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Bruno is going to be 5 mths old at the end of the month and Ive noticed his behavior starting to change...Hes a very affectionate dog and I love that about him but if ANYONE else is home he will not leave me alone. He will follow me everywhere, bathroom, bed, and no matter where I sit and how many times I transplant my butt into a different chair or room he is up my butt. He also doesnt seem to like it if I would sit with someone else, and its even become a pain in the butt at night with David gets home from work. If we let Bruno upstairs to sleep with us, which I do because he barks at every noise and me being home alone with two children find that somewhat comforting, when David comes to bed Bruno MUST be in the middle of us on my pillow and that wont change. If Dave tries to move to snuggle with me he better forget it cuz Bruno is weaseling his way into the middle...I was wondering if any other women out there had the same type of issue with their dog. I dont know if its a bad issue yet because Brunos not aggressive about it he just throws his weight around to his advantage and is so stubborn that we eventually just give into him. I hope this is just good ole basset quirkyness....
 

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This 'quirk' could get out of hand. YOU are boss, not Bruno, but you're letting him think he rules. You should stop letting him on your bed. Move his crate/bed into your room and let him sleep there. That's his place, your place is your bed. If he cries or barks, eventually he'll stop. At this stage of the game, I expect he will make some noise.....
 

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My Emma is like that sort of with me...but obviously, she's a girl :rolleyes: But if my hubby comes and kisses me while Emma is on my lap...she pushes her nose up to both of our faces while we're kissing and licks and licks and licks...it's very cute. We do it on purpose just to get a reaction from her :p

She's very jealous though....if he is sitting by me on the couch, she'll sit right in front of us on the floor staring at him like she's saying ummm...yeah...I'm supposed to be sitting there. It's funny.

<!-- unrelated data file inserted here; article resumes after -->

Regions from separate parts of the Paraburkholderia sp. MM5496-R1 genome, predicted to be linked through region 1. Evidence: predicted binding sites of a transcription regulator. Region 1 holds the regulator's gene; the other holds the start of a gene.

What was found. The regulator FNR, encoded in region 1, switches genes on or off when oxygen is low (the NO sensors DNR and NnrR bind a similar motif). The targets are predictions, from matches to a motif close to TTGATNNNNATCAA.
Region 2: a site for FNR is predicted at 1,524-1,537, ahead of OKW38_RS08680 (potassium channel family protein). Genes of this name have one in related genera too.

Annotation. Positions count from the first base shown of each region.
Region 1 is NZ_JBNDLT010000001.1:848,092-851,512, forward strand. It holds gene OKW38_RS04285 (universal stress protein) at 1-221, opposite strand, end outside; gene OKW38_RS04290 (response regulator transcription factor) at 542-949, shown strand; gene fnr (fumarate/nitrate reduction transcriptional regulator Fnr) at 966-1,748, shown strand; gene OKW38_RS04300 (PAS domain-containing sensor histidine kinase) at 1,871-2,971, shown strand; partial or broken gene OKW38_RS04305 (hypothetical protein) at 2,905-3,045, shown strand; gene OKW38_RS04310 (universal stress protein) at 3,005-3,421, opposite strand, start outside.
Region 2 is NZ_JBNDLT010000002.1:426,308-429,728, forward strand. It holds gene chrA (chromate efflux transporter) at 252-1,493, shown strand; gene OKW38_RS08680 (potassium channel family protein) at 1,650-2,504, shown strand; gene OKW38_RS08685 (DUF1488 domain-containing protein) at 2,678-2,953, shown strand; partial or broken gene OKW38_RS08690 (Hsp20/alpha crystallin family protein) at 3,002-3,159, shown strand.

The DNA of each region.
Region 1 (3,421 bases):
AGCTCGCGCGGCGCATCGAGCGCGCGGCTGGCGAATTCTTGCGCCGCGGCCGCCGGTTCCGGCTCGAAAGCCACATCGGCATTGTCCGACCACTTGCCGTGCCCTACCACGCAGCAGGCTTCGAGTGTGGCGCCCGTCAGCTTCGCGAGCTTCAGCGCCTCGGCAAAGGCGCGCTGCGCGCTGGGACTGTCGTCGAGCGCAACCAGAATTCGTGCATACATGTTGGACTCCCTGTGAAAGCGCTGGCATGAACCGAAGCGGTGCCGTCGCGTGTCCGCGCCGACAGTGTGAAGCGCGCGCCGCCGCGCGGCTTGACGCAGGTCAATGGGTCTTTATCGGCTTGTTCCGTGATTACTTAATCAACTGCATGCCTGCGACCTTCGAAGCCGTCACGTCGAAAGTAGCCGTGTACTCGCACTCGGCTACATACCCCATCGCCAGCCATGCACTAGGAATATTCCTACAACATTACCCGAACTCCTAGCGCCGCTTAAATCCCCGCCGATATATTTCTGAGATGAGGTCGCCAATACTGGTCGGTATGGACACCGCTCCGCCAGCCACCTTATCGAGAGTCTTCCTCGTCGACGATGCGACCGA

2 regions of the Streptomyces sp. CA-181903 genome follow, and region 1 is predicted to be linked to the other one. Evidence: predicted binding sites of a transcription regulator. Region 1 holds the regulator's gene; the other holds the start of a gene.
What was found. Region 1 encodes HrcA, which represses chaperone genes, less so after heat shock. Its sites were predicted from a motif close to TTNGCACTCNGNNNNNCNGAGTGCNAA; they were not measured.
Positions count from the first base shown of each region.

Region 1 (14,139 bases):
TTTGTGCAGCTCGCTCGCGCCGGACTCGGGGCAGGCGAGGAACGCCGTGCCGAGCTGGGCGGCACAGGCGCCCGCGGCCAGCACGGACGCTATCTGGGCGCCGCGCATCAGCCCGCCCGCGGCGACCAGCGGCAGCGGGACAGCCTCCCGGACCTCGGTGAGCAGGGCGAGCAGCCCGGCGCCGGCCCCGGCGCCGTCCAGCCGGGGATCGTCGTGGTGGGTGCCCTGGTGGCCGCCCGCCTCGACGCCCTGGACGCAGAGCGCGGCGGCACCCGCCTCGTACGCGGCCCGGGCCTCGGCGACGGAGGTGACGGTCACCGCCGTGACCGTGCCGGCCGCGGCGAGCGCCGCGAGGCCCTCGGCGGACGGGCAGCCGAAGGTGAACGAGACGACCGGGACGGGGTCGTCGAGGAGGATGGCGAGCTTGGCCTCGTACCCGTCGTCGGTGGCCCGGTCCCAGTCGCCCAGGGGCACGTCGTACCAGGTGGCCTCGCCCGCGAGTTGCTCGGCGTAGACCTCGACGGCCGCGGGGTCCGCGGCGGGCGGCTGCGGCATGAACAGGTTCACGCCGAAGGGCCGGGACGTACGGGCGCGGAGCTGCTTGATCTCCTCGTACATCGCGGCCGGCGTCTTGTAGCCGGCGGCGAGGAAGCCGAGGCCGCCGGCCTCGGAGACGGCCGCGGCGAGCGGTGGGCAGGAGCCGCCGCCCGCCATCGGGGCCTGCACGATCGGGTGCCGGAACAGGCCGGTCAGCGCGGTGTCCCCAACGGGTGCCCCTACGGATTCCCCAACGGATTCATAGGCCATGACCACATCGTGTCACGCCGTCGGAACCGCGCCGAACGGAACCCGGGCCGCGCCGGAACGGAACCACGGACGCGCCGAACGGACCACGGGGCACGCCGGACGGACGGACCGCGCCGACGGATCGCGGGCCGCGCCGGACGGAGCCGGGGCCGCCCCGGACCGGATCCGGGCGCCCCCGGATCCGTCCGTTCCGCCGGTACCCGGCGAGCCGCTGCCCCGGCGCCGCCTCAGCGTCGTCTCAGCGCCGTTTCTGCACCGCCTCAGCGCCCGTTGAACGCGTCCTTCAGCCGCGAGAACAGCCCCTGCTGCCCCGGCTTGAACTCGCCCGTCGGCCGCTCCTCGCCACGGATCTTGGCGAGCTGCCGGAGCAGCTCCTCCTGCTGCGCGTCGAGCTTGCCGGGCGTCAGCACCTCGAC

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This 'quirk' could get out of hand. YOU are boss, not Bruno, but you're letting him think he rules. You should stop letting him on your bed. Move his crate/bed into your room and let him sleep there. That's his place, your place is your bed. If he cries or barks, eventually he'll stop. At this stage of the game, I expect he will make some noise.....[/b]
I have to agree with Aruuuu. It may seem flattering and cute now, but it could escalate into aggressive guarding behavior. Best to nip it in the bud.
 

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I really don't think you should encourage him. It may be cute now, but when he's all grown up and 40-50 pounds, you may not like him in your bed and it may be too late to change him. He may even get mean over it :angry: . I would nip it now, before he gets much older. Don't let him take over your house.
 

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"I have to agree with Aruuuu. It may seem flattering and cute now, but it could escalate into aggressive guarding behavior. Best to nip it in the bud. "


huh? and your straight a student could grow up to be a serial killer.


People completely misunderstand dog heirarchy ( and there is considerable debate that it even exists)

1./ there has never been any document existence that a dog or group of dogs consider humans as dogs or part of the pack. Were different species for crying out loud. For that matter there is non evidence for interspecies hieracrhies for that matter.

2. Dogs are not capable of abstract thought. They do not conciously seek higher status. There status is what there status is.

3> So called status Dominance reduction exercise (feed the dog last, no dogs on bed or furniture, human first thiugh dooeway etc.) have not proven to reduce aggression. see Debunking the Dominance Myth

4. Dog do what works for them. He follows you around "he is up my butt" because it gets him the attention he wants. It is an unconciously rewarded behavior same as being push, rude and obnoxious. The more your reward a behavior the more you get. If you like the behavior the nothing is wrong. If you find the behavior rudxe and obnoxious stop rewarding it.